The exercises commenced with the reading of a short passage of Scripture and prayer by the chaplain, when the death warrant was read by the Sheriff, after which he addressed the prisoner thus: — “Henry Welcome, have you anything to say why you should not suffer the extreme penalty of the law?”

THE CULPRIT’S LAST WORDS.
A moment of silence, and Welcome began: —

I cannot say much. Words are inadequate to express my feelings. I hope my situation and fate will be an example to others to keep out of bad company and low-bred places, and obey their parents and stay at home. Disobedience to my good parents has brought me here. I hope God will have mercy on my soul, for Christ’s sake. I have made my peace with God, and I want to caution young men, before these witnesses, not to touch liquor, for if they take one glass they will want another. I cannot say any more, my heart is too full.

These words were delivered in a trembling voice and with tearful eyes. After being placed on the drop, his hands and feet were strapped by Deputy Sheriff Amsden, and the noose adjusted around his neck.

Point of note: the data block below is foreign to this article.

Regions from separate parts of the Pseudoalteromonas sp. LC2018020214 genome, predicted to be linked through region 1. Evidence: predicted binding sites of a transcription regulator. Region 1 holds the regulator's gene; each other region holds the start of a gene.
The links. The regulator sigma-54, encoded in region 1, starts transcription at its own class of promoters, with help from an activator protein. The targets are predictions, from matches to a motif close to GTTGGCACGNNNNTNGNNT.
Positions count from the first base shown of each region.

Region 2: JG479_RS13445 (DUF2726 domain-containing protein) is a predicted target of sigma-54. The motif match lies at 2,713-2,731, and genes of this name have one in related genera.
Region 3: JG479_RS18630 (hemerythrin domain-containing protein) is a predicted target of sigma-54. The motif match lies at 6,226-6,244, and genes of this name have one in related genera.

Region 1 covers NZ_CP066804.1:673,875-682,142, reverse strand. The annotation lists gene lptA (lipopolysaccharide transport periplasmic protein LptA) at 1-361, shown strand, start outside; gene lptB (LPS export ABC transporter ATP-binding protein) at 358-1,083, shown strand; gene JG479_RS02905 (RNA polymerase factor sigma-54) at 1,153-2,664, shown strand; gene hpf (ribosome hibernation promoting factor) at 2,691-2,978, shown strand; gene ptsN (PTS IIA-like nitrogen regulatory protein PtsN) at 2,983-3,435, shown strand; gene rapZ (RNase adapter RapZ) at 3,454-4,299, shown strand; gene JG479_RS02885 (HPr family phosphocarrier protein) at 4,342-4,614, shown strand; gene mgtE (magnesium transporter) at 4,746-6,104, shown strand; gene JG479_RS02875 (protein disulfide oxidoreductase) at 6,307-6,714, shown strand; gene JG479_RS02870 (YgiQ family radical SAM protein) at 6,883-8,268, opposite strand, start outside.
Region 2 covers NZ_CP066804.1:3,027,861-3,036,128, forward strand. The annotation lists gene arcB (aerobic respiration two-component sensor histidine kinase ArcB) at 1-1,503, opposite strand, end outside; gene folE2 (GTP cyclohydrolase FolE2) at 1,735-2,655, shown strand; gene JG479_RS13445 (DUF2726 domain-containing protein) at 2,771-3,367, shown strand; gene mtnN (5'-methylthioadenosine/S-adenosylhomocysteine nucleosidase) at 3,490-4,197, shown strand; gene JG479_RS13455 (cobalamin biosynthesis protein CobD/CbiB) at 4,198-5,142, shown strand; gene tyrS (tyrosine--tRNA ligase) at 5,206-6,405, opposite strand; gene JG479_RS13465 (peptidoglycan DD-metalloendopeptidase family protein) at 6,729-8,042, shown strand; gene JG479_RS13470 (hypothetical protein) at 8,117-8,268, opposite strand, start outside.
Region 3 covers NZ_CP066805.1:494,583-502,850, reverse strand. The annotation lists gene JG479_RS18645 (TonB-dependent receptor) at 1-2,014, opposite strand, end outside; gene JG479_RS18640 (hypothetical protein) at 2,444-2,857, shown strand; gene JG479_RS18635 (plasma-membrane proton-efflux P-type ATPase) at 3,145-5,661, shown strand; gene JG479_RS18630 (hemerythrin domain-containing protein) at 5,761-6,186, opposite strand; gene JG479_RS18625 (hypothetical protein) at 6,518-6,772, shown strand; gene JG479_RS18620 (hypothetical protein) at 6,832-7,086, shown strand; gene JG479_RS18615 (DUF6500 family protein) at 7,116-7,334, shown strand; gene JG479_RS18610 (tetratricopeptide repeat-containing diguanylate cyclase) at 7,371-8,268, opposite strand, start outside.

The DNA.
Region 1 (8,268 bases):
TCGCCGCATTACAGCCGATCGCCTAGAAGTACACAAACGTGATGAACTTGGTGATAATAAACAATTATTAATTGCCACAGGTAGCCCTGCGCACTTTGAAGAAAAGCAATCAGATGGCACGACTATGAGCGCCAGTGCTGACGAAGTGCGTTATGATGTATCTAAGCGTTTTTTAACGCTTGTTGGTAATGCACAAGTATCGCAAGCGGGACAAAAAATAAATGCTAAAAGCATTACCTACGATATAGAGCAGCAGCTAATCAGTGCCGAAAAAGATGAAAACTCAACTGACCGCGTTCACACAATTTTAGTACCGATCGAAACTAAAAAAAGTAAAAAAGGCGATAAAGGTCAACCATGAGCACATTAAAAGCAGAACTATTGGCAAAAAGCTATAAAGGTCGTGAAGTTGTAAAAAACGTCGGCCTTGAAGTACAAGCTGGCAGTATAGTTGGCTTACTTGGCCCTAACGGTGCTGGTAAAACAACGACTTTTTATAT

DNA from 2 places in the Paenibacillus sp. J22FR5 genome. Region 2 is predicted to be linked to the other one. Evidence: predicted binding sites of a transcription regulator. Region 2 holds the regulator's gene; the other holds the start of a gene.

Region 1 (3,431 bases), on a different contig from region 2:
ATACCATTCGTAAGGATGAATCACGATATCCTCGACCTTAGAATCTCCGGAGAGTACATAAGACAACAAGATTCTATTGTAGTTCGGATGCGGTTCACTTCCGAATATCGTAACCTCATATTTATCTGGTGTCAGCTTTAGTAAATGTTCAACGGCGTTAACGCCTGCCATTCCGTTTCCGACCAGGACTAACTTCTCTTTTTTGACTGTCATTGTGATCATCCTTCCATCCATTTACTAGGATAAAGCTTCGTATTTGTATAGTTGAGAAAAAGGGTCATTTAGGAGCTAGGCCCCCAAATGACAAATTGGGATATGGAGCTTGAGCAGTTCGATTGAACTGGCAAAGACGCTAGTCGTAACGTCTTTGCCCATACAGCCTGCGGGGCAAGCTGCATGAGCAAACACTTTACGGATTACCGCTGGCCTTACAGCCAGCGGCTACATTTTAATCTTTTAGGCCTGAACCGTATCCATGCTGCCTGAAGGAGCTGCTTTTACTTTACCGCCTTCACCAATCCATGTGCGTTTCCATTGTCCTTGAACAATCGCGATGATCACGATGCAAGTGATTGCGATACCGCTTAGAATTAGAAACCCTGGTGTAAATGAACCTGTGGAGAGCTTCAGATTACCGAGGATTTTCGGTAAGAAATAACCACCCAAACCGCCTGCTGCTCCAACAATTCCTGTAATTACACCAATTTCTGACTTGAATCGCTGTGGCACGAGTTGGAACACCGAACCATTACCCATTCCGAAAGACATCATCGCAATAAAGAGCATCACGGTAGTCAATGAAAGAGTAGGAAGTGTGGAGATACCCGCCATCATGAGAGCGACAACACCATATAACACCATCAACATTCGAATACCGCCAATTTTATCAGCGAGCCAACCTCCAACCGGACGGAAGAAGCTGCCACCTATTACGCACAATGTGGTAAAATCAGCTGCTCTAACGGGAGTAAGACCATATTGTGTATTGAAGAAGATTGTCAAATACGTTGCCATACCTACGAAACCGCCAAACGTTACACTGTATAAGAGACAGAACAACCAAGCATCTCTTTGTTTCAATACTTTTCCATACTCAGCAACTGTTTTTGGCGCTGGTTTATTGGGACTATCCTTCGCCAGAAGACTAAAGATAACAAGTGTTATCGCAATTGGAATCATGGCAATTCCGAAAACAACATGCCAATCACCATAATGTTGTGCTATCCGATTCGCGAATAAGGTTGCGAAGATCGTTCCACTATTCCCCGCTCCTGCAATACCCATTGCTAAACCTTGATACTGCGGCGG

A PRAYER FOR MERCY.
He then shook hands with the Superintendent, Sheriff and deputies; then he broke forth into a most fervent, touching and heartfelt prayer, his accents being quite distinct, although his whole frame was shaken with the violence of his emotions. He distinctly expressed his faith in Jesus and hope of full pardon for his transgressions, saying much in substance that was contained in his address. He particularly prayed for his poor mother; that he name might not be a lasting disgrace to her, and though dying so ignominiously in this world, felt confident in the hope of a blessed immortality. The chaplain then stepped and took his hand, speaking a farewell to him in tones inaudible to the deeply moved spectators.

THE BLACK CAP WAS THEN ADJUSTED,
and Sheriff Stimson said, in calm tones, “The time has now arrived when the extreme sentence of the law must be executed on you, Henry Welcome, and may God have mercy on your soul.”

THE LAST OF EARTH.
The spring was pressed by a deputy and at precisely two minutes before one P.M. the body of Henry Welcome shot downwards and his soul took its everlasting flight. In six minutes the pulse ceased to beat, and the prison surgeon, Dr. H. Clark, pronounced him dead. In twenty minutes the body was cut down and put in the coffin, to be burned within the prison walls. Thus the law is vindicated in Vermont.

New York Herald (New York, New York) Jan 21, 1871